Harthill Morris hail from the most southerly village in Yorkshire. We mostly perform throughout South Yorkshire, North Derbyshire and North Nottinghamshire but have also danced in various locations throughout the UK and abroad. The dances we perform are mainly from the Cotswold tradition although occasionally dances from other traditions can be found among our repertoire as well.
Our dancing season begins in May and continues through until September. During this period we “dance out” on Thursday evenings at various local pubs, sometimes accompanied by other Morris sides, before finishing up with a communal singing session. At weekends you may well find us performing at local shows or fetes as well as at events across the country alongside other Morris teams. Every year we also dance on Boxing Day outside of the 2 pubs in Harthill, concluding with the singing of the traditional Sheffield Carols. Once the dancing season has finished we practice, again on Thursday evenings, in Harthill Village Hall before retiring to local pub The Beehive, considered the “home” of Harthill Morris. From Remembrance Day through to Boxing Day these evenings also culminate in the singing of the Sheffield Carols.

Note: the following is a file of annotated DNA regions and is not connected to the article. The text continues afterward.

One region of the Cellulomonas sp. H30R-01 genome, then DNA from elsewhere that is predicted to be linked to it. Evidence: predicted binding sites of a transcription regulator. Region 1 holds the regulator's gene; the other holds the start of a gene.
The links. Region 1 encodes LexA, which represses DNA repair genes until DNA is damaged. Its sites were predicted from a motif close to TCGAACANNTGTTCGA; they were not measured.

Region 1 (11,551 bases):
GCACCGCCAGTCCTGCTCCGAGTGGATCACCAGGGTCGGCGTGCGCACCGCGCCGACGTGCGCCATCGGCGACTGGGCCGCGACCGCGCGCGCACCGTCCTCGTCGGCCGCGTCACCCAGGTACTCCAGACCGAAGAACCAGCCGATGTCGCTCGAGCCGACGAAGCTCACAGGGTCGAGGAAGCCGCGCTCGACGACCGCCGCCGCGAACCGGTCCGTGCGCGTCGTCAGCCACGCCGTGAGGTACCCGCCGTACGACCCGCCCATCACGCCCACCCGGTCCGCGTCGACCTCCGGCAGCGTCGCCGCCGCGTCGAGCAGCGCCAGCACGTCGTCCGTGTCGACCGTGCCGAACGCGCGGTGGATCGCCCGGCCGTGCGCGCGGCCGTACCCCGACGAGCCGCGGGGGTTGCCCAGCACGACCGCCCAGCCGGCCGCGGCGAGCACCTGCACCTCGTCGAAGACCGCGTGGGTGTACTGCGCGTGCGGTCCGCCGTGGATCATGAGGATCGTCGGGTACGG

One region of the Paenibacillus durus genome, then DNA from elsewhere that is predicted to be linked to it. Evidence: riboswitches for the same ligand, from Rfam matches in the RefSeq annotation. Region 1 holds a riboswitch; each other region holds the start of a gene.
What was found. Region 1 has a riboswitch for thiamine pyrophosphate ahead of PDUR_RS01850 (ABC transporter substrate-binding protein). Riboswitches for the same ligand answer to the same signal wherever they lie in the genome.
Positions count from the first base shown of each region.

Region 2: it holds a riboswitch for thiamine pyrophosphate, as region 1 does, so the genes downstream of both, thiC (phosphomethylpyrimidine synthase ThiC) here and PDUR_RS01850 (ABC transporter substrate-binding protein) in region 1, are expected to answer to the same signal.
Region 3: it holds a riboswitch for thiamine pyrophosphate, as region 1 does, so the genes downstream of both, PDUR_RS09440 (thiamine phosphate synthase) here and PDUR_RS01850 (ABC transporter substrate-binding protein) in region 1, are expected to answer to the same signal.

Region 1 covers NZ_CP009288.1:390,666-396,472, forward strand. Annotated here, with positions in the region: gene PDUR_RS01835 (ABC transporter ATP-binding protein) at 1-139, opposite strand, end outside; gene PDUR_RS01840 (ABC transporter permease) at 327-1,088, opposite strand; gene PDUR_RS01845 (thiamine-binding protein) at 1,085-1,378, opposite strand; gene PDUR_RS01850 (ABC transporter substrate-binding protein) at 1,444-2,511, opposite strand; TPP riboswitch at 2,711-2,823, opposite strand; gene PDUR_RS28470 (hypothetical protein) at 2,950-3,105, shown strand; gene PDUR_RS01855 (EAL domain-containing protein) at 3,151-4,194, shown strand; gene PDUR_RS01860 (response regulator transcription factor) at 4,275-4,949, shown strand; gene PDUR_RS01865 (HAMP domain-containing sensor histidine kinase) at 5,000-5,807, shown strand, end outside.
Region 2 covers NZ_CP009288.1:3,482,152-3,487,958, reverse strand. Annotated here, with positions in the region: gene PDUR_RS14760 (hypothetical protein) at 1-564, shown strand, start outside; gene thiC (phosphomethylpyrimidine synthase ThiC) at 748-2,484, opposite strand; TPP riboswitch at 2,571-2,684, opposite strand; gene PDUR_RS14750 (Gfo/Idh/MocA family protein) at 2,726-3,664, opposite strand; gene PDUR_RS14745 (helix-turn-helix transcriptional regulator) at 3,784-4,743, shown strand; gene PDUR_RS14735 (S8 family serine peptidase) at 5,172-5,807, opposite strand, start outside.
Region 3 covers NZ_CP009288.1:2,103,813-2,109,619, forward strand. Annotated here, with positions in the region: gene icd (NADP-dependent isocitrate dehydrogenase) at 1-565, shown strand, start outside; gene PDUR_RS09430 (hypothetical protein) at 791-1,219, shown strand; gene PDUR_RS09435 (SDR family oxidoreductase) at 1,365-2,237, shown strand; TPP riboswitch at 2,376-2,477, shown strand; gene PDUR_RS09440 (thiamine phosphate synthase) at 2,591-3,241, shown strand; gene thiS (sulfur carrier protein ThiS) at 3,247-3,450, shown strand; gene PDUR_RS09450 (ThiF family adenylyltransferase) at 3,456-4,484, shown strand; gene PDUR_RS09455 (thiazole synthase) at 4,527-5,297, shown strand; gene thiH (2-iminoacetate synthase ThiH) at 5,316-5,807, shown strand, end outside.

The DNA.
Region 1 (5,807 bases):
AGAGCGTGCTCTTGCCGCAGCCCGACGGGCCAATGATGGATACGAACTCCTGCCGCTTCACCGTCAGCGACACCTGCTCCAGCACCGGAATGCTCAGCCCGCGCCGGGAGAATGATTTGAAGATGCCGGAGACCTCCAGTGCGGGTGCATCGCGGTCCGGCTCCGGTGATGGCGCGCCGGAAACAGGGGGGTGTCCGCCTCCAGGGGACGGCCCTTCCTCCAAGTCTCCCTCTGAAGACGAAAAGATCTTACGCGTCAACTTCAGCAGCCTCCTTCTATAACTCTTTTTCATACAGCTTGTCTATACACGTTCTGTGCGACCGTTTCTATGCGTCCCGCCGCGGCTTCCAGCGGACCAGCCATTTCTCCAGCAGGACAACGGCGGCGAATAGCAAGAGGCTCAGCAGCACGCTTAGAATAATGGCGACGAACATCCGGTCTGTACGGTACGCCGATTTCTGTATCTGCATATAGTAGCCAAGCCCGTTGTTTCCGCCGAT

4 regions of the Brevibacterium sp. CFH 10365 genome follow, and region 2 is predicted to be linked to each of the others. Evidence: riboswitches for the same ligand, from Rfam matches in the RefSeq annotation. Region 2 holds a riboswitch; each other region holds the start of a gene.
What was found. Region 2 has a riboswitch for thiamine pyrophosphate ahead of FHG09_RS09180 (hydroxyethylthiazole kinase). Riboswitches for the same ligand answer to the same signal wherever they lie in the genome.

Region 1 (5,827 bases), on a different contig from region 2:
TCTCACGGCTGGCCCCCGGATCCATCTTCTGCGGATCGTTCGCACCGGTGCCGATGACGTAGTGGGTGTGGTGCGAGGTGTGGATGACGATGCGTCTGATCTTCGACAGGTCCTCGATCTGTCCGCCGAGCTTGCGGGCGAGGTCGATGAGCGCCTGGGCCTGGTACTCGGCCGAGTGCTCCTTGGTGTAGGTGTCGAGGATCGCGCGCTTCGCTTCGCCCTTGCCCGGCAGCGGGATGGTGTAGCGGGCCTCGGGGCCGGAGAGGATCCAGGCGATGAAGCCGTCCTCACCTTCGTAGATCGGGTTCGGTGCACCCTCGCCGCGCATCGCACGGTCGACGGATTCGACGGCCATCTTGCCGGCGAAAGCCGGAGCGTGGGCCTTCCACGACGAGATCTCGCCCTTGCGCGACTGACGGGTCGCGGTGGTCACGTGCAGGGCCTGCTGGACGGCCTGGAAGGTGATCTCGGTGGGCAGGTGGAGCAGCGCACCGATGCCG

Harthill Morris originally formed in 1976 and in 1981 we were honoured to “dance in” as members of the Morris Ring; the National Association of Men’s Morris & Sword Dance Clubs. As members, the side can sometimes be seen attending Morris Ring-hosted events across the country alongside other Ring-Member clubs. These gatherings are known as Ring Meetings and Harthill have had the pleasure of hosting a few of them in the past.
Some members of Harthill Morris are also part of a group known as the Harthill Tuppers. They tour local pubs and venues around Christmas and New Year performing a traditional Mummers play called the Derby Tup to raise money for local charities.
We are always pleased to welcome new members as either dancers or musicians and there is even scope to develop some of the traditional Morris characters such as the Fool or the Animal/Beast. To find out more information about joining us get in touch using the Get Involved section above.
* ‘Wassail’ comes from the Middle English ‘wæs hæil’ meaning ‘be in (good) health!’ and from the Old Norse ‘ves heill’ which is comparative to ‘hail!’ It has become commonly used in Morris dancing parlance as a generic greeting or parting comment.